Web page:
Itís a complex game; sometimes, overly so, and the sheer weight of commands taxes your humble Mega Drive pad at times, throwing out unnatural button combinations to do seemingly simple tasks such as scrolling through your inventory. But I donít begrudge it a sense of ambition. Blackthorne wants to be more than just bouncing around hoarding collectables, offering setbacks such as friendly fire if you decide to have a shootout over a gathering of bound slaves. Because mowing down the NPCs youíve been specifically sent to save should be considered a bad thing. Especially since theyíre not overly keen to just stand by and get slaughtered; some of the sturdier slaves will help you in your running battles. Other survivors will provide you hints on how to progress or give you gifts like healing potions or key cards. Or weird sentient grenades that roll up walls in order to blow up those really tricky-to-reach enemies.

Itís not a seat-of-your-pants ride; itís methodical and deliberate and not content to be any one single thing. It introduces 2Dís take on cover-based combat decades before it became the shiny new standard. It offers a Metroid-lite amount of exploration and backtracking once you obtain the means to revisit previously sealed away areas. You need to find bombs to destroy doors; you need to track down keys to activate glowing energy bridges; you need to track down a remote control wasp so you can destroy a generator that powers a force field keeping you out of a heavily guarded room that can power dormant anti-gravity platforms which allow you to finally access an area right at the start of your crawl previously and mockingly out of reach.

Someone somewhere had some love for Blackthrone which received a number of puzzling ports. A Game Boy Advance version build from the SNES strain snuck its way onto the market several years later, while the DOS/Mac strain is kept alive by Blizzard, who now offer it as a free download through their portal, But none of these versions stack up to the 32X strain, which boasts moodier, darker graphics as well as a completely exclusive icy tundra stage. Itís a shame that the best version of a criminally overlooked game was on a console few people had heard about and even less had bought, and all of the companies involved failed to build on the strength of their sleeper triumph. Interplay soon lost the thoughtful platformer bug as their efforts were instead directed towards being really angry about losing the Fallout IP. Paradox, who did an amazing job with the 32X port, were gobbled up by Midway and given just enough time to make a poor wrestling game (TNA iMPACT!) before being prematurely closed. Blizzard just got on with popularising MMOs, those bastards.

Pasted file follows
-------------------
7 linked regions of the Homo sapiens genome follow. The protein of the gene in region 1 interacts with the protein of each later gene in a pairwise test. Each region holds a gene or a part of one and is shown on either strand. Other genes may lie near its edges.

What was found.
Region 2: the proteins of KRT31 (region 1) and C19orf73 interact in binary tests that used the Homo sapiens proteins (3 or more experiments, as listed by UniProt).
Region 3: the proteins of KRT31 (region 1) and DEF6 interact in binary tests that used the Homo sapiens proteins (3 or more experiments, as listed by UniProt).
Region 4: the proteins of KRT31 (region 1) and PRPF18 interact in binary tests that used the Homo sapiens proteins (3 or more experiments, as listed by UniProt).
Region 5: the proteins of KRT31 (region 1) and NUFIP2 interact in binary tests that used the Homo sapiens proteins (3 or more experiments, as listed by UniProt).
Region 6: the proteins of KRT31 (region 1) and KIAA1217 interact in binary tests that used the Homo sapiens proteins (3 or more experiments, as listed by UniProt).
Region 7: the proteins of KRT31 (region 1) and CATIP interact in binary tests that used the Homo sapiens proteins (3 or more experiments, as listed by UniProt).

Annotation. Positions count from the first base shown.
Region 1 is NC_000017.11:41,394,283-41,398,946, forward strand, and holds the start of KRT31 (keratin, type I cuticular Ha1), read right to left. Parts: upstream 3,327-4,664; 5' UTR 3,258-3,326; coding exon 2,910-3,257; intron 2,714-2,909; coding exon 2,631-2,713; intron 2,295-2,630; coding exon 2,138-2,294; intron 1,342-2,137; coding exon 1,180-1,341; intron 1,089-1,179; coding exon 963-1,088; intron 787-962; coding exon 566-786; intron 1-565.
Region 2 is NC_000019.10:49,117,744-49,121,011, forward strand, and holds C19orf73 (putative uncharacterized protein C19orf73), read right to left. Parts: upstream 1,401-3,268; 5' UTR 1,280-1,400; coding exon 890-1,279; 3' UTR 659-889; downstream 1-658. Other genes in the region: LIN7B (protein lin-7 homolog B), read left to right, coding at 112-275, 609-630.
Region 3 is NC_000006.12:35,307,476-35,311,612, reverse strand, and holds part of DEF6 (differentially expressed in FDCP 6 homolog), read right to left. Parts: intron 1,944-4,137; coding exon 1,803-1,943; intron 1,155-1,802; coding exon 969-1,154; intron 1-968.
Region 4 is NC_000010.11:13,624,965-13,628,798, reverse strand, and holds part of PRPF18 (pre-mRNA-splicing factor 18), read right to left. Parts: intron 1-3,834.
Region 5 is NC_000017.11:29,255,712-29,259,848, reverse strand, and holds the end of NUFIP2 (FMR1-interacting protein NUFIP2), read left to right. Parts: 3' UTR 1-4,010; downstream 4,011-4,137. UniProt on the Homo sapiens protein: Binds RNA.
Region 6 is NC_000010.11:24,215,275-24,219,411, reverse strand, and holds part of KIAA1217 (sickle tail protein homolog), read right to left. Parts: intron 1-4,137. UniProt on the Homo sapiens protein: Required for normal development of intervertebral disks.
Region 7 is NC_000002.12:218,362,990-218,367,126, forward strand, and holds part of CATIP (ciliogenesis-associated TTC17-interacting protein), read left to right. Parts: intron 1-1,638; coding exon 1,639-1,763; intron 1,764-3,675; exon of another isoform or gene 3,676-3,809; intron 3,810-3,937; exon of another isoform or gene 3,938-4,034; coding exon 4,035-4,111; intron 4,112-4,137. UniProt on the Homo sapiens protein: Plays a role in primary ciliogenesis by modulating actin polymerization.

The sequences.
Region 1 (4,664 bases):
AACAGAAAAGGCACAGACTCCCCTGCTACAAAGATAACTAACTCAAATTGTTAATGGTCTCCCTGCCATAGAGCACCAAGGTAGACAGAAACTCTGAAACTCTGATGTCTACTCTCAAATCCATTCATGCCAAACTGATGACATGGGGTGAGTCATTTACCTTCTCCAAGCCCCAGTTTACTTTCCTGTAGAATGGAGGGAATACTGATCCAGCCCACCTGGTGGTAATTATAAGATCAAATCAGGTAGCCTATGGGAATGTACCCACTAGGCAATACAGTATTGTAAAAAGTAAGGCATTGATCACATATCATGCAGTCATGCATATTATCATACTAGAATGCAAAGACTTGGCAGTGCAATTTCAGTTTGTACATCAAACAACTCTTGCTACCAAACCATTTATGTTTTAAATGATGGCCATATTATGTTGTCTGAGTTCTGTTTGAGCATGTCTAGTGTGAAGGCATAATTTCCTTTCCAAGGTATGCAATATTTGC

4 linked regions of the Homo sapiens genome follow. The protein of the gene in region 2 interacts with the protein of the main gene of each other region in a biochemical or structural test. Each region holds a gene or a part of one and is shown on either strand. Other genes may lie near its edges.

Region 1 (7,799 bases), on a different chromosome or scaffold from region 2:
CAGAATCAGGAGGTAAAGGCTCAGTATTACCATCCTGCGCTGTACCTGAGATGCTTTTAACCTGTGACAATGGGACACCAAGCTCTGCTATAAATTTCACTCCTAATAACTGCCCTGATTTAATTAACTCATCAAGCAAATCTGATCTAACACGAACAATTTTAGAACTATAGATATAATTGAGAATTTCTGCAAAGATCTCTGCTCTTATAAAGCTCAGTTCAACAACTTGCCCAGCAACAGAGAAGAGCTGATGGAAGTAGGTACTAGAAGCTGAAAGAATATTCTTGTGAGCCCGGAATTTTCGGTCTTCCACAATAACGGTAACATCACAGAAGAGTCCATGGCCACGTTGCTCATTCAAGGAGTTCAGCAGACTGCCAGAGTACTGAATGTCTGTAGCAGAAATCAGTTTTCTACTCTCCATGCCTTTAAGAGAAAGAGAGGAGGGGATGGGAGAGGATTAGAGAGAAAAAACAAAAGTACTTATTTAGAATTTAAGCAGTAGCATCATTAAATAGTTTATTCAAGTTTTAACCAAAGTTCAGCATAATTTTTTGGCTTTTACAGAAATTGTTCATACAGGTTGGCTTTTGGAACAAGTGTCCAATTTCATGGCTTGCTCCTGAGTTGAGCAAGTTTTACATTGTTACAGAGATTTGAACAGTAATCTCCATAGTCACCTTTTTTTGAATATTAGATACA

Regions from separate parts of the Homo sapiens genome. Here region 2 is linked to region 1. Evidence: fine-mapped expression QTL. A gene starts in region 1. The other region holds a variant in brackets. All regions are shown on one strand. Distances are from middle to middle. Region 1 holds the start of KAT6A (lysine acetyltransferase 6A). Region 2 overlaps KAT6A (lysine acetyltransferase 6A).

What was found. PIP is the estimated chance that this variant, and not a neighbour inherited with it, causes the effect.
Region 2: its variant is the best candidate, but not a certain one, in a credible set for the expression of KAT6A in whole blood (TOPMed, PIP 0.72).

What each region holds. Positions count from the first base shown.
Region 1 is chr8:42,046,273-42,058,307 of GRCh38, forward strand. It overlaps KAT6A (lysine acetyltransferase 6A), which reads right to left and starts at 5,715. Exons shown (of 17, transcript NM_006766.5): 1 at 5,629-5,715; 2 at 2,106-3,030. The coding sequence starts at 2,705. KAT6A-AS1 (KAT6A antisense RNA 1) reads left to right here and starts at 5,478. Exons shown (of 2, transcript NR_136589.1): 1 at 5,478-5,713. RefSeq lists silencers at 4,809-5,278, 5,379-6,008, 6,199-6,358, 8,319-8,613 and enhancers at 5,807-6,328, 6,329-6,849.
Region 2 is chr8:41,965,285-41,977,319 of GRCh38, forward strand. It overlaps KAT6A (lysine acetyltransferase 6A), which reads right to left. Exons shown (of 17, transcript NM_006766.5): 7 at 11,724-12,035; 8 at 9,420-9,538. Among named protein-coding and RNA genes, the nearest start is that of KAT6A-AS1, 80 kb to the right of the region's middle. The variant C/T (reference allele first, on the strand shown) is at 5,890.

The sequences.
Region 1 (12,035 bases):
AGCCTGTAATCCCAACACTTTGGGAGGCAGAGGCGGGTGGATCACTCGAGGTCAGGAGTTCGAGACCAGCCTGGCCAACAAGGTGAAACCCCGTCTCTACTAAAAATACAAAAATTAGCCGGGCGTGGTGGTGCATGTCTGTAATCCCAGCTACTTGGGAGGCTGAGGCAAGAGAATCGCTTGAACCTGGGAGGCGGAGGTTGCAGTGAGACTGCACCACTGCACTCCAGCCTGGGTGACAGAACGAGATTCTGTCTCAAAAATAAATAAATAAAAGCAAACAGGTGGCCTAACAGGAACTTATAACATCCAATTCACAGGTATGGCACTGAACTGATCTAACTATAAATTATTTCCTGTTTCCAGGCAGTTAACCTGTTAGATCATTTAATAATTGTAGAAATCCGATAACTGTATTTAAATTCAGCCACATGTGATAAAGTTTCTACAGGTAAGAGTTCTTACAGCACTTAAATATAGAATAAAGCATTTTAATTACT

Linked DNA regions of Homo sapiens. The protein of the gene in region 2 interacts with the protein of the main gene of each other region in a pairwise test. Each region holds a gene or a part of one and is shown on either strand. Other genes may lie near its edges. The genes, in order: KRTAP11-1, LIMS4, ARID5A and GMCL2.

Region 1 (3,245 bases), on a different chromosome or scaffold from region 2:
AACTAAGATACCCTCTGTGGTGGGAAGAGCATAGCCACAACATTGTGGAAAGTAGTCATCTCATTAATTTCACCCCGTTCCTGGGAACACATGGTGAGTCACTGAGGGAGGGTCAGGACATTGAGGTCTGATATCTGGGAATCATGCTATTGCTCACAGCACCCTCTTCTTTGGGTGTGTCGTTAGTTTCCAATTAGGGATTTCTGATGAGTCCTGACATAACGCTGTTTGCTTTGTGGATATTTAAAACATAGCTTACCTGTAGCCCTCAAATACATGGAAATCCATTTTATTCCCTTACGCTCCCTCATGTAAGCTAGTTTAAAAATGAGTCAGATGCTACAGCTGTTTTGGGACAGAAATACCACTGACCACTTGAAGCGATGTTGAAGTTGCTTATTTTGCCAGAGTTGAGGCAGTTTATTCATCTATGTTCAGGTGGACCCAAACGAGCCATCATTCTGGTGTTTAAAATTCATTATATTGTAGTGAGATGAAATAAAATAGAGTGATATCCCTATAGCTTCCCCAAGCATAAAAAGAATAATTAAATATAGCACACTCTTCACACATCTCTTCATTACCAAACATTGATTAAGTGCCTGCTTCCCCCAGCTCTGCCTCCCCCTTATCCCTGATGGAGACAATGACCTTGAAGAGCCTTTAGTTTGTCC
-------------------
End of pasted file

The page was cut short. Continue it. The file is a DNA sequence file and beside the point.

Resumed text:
So sits Blackthorne, a game that probably deserved better, sporadically rediscovered by people trawling for new World of Warcraft updates. It remains a robust and genuine example of what the 32X could do when compared to the 16bit platforms of the day. A remarkable port, produced with genuine love and developed with talent and graft. Itís a shame barely anyone played it.


EmP's avatar
Staff review by Gary Hartley (August 06, 2018)

Gary Hartley arbitrarily arrives, leaves a review for a game no one has heard of, then retreats to his 17th century castle in rural England to feed whatever lives in the moat and complain about you.

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Masters posted August 06, 2018:

Nice review. I might especially appreciate it, since I was a huge fan of Another World and Flashback both. I was always interested in Blackthorne but never gave it a shot. The opening was just about to be too much ado about games that are not Blackthorne and then you got on with it, so the preamble is useful and escapes being too long by a narrow margin. The final two paragraphs are great. And also, "graft." I learned a British word! I suppose that makes me "chuffed."
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EmP posted August 09, 2018:

You already put an extra 'u' in the right words, so it's only fair and right I start teaching you the slang.

Thanks for the comments and sorry it took me so long to reply. bee bouncing a lot of little things around on my end and a bunch of stuff I could have sworn I've done remains undone. You could do yourself a favour and give both Heart of the Alien and Blackthorne a go and I doubt you'd be disappointed. Though you should also totally review the Flashback remake. It would amuse me.

Thanks for reading. Appreciate it.